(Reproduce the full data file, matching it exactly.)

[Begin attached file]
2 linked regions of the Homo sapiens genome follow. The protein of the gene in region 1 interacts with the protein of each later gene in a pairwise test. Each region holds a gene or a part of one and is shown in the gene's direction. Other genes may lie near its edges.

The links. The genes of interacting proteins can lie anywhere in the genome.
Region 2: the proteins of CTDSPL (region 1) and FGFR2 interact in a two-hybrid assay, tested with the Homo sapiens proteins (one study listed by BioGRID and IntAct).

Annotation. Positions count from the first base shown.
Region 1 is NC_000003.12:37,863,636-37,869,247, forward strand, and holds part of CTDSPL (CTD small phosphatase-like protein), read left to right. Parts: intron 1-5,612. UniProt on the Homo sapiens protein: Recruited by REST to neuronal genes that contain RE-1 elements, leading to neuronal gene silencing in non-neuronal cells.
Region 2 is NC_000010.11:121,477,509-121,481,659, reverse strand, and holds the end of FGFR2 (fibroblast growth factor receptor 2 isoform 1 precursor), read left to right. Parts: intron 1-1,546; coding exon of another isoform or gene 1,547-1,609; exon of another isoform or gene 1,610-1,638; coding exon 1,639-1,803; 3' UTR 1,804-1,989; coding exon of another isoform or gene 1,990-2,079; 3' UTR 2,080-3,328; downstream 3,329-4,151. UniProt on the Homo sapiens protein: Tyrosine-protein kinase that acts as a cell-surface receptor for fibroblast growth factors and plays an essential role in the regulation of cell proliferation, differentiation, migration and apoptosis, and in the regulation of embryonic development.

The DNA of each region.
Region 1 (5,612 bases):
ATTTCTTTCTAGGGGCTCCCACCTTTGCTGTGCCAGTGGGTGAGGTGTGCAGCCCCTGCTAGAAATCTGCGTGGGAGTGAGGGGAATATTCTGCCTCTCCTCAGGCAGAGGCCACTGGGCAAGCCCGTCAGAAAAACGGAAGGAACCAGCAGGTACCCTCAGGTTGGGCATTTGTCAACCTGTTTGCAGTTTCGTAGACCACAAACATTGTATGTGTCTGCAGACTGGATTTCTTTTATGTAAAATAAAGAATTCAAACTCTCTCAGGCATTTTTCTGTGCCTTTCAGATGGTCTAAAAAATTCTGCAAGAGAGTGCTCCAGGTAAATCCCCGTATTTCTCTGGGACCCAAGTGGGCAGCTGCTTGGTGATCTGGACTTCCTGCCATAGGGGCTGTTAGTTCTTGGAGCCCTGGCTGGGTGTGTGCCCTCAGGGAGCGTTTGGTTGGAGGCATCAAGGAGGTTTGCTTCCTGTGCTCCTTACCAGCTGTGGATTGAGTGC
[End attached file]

2 linked regions of the Homo sapiens genome follow. The protein of the gene in region 1 interacts with the protein of each later gene in a pairwise test. Each region holds a gene or a part of one and is shown in the gene's direction. Other genes may lie near its edges.

The links. The genes of interacting proteins can lie anywhere in the genome.
Region 2: the proteins of CTDSPL (region 1) and FGFR2 interact in a two-hybrid assay, tested with the Homo sapiens proteins (one study listed by BioGRID and IntAct).

Annotation. Positions count from the first base shown.
Region 1 is NC_000003.12:37,863,636-37,869,247, forward strand, and holds part of CTDSPL (CTD small phosphatase-like protein), read left to right. Parts: intron 1-5,612. UniProt on the Homo sapiens protein: Recruited by REST to neuronal genes that contain RE-1 elements, leading to neuronal gene silencing in non-neuronal cells.
Region 2 is NC_000010.11:121,477,509-121,481,659, reverse strand, and holds the end of FGFR2 (fibroblast growth factor receptor 2 isoform 1 precursor), read left to right. Parts: intron 1-1,546; coding exon of another isoform or gene 1,547-1,609; exon of another isoform or gene 1,610-1,638; coding exon 1,639-1,803; 3' UTR 1,804-1,989; coding exon of another isoform or gene 1,990-2,079; 3' UTR 2,080-3,328; downstream 3,329-4,151. UniProt on the Homo sapiens protein: Tyrosine-protein kinase that acts as a cell-surface receptor for fibroblast growth factors and plays an essential role in the regulation of cell proliferation, differentiation, migration and apoptosis, and in the regulation of embryonic development.

The DNA of each region.
Region 1 (5,612 bases):
ATTTCTTTCTAGGGGCTCCCACCTTTGCTGTGCCAGTGGGTGAGGTGTGCAGCCCCTGCTAGAAATCTGCGTGGGAGTGAGGGGAATATTCTGCCTCTCCTCAGGCAGAGGCCACTGGGCAAGCCCGTCAGAAAAACGGAAGGAACCAGCAGGTACCCTCAGGTTGGGCATTTGTCAACCTGTTTGCAGTTTCGTAGACCACAAACATTGTATGTGTCTGCAGACTGGATTTCTTTTATGTAAAATAAAGAATTCAAACTCTCTCAGGCATTTTTCTGTGCCTTTCAGATGGTCTAAAAAATTCTGCAAGAGAGTGCTCCAGGTAAATCCCCGTATTTCTCTGGGACCCAAGTGGGCAGCTGCTTGGTGATCTGGACTTCCTGCCATAGGGGCTGTTAGTTCTTGGAGCCCTGGCTGGGTGTGTGCCCTCAGGGAGCGTTTGGTTGGAGGCATCAAGGAGGTTTGCTTCCTGTGCTCCTTACCAGCTGTGGATTGAGTGC